Closed Loop Enclosure Air Conditioners vs. Fans: What You Should Know

 

Closed_Loop_Enclosure_Air_Conditioners_vs._Fans_What_You_Should_KnowWhen selecting a temperature control solution for electrical enclosures in applications such as telecommunications, water treatment plants, manufacturing plants, or industrial complexes, several factors must be considered. These factors will determine whether a filtered fan system or closed loop enclosure air conditioner is the best choice for protecting the electrical equipment from damage.

Heat generated inside an enclosure by equipment such as transformers, motor drives, or power supplies, as well as heat absorbed by the enclosure from direct sunlight or high ambient temperatures, may degrade the equipment’s performance or cause it to fail permanently.

To help determine the optimal cooling solution for any given industrial application, a comparison of closed loop enclosure air conditioners with fans reveals some similarities, as well as quite a few differences.

How are Closed Loop Enclosure Air Conditioners and Fans Similar?

Both fans and enclosure air conditioners rely on an adequate flow of ambient air, whether over condenser coils to cool and condense hot refrigerant gas prior to its expansion through the evaporator, or simply over the electrical equipment itself, to increase the natural dissipation of heat.

How are they different?

However, there are more differences than similarities between the two cooling solutions.

Cost

Filtered fans are a less costly alternative than enclosure air conditioners, but they are not appropriate for use in situations where air flowing directly into the enclosure would expose the sensitive equipment to oil, water sprays, chemical fumes, or large amounts of dust and debris.

Cooling Capacity

In some situations, the temperature surrounding an enclosure may be too high to achieve the amount of cooling required through forced air convection alone. This can occur when the enclosure is located indoors near high-heat industrial equipment, outdoors in a hot climate, or in a spot that receives large amounts of solar heat.

In other cases, the heat load inside an enclosure generated by the equipment itself may be too high for cooling with a simple fan.

Which option is better?

The above situations would do best with a closed loop cooling system, such as an enclosure air conditioner. Closed loop systems protect the components in the enclosure from outside contaminants, such as dirt, dust, or liquids, which may be deposited on the electrical components.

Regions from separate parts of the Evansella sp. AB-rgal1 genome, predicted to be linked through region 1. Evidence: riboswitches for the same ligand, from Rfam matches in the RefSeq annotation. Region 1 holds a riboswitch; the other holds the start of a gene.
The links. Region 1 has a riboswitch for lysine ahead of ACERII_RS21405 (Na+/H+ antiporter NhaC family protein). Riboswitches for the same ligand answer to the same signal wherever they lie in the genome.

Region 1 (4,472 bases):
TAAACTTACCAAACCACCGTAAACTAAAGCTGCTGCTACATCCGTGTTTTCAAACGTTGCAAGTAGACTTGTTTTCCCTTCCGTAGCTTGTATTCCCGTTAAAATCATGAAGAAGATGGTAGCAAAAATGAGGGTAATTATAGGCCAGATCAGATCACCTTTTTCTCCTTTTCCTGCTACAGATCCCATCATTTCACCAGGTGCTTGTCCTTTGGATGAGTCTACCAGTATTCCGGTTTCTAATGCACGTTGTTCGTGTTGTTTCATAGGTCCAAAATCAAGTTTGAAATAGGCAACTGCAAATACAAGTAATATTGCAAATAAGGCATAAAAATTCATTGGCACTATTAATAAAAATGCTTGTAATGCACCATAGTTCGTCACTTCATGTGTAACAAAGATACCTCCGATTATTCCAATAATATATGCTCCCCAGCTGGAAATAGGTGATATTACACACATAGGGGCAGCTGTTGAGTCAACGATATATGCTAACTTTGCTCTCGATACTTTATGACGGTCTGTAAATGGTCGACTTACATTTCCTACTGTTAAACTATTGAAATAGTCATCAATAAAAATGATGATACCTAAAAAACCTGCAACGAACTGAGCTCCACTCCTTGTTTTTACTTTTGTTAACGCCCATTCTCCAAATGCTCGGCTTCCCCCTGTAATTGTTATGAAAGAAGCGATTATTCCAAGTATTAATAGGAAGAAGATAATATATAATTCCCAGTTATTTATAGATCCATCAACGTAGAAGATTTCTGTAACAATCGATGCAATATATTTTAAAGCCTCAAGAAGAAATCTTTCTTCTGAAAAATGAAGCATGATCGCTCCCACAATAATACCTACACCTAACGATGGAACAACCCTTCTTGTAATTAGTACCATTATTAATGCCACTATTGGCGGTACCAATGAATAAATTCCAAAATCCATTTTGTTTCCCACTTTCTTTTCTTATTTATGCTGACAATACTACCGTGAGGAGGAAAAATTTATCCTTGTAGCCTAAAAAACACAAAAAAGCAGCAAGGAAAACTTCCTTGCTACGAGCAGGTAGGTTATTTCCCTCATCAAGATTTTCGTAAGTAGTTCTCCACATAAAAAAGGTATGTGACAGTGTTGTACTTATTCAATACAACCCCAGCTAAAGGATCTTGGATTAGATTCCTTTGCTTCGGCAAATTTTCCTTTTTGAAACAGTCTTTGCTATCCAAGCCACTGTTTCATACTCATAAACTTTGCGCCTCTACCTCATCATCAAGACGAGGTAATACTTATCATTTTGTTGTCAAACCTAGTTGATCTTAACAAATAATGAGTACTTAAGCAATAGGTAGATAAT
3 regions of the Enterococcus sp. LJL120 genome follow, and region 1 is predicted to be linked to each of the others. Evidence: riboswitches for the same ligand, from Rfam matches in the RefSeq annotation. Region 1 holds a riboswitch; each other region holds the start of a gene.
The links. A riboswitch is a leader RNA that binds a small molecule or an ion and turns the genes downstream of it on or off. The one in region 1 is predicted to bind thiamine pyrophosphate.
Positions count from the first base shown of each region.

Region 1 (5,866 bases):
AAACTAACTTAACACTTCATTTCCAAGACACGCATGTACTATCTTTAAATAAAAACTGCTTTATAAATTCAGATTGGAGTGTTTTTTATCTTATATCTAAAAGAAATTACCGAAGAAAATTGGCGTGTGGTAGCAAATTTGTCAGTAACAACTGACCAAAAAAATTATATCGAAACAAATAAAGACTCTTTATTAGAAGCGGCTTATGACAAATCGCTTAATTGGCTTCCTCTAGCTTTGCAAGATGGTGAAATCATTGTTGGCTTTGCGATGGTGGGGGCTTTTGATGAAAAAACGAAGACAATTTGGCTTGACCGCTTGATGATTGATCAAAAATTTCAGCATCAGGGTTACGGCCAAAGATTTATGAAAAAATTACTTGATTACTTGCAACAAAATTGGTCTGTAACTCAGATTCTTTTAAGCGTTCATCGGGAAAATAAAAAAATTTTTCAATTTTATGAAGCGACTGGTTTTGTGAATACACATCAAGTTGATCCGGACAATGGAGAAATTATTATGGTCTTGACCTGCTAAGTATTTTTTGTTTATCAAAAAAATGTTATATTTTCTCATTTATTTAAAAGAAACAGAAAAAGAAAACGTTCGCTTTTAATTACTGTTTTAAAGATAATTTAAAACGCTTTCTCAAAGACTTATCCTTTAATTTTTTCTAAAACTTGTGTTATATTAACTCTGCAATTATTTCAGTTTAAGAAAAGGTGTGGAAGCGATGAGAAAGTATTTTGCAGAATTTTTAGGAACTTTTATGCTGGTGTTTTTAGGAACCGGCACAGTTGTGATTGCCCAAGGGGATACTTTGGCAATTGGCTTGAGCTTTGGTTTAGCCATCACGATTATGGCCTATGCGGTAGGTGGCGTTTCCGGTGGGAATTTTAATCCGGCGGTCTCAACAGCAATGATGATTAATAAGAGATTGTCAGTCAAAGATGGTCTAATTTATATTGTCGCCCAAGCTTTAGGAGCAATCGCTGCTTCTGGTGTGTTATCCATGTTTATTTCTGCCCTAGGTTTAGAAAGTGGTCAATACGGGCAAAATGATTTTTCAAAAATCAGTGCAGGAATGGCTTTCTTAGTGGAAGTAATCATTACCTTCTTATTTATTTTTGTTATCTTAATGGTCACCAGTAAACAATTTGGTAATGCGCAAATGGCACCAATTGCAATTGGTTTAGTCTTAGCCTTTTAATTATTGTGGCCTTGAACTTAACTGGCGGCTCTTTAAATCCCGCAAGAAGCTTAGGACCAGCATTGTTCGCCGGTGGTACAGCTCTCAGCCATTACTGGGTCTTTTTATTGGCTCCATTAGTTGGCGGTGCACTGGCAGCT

Air conditioners come in models suited for many types of enclosures, including those with NEMA 12, 4, and 4X ratings. The correct rating for a given situation will depend on the enclosure’s location and the types and amounts of airborne contaminants in the environment.

Enclosure air conditioners built with a thermal expansion valve, as opposed to a capillary tube, provide better control and balance of refrigerant flowing through the evaporator. The valve makes the system more efficient, maintaining more cooling capacity over a wide temperature range, and a higher cooling capacity than filtered fans can provide.

All air conditioners tend to produce water as a result of condensation on the cold evaporator coil. In order to prevent water leakage from the unit, which may cause a safety hazard, some enclosure air conditioners include a condensate evaporation system that also reduces the energy used by the compressor.

More options for tough applications

Additional options and accessories make enclosure air conditioners even more suited to particular applications. Some are available with integrated heaters to provide total temperature control for an enclosure–not just from the heat of summer, but also from the cold of winter. Some manufacturers offer electrostatic coil coating to prevent corrosion from salt or harsh chemical environments.

In some industrial situations, such as flour mills, cement plants, or coal-fired power stations, large amounts of airborne dust would quickly clog the standard filter on an enclosure air conditioner. Some manufacturers offer heavy duty extended filters as an option. Vibration packages are also available for use on cranes, moving vehicles, and in other vibration prone locations.

The many options and accessories available, as well as the superior protective and cooling capabilities of closed loop enclosure air conditioners, make them a better solution than fans for many applications.

For more help in evaluating cooling solutions for electrical enclosures, please contact the expert support team at Thermal Edge.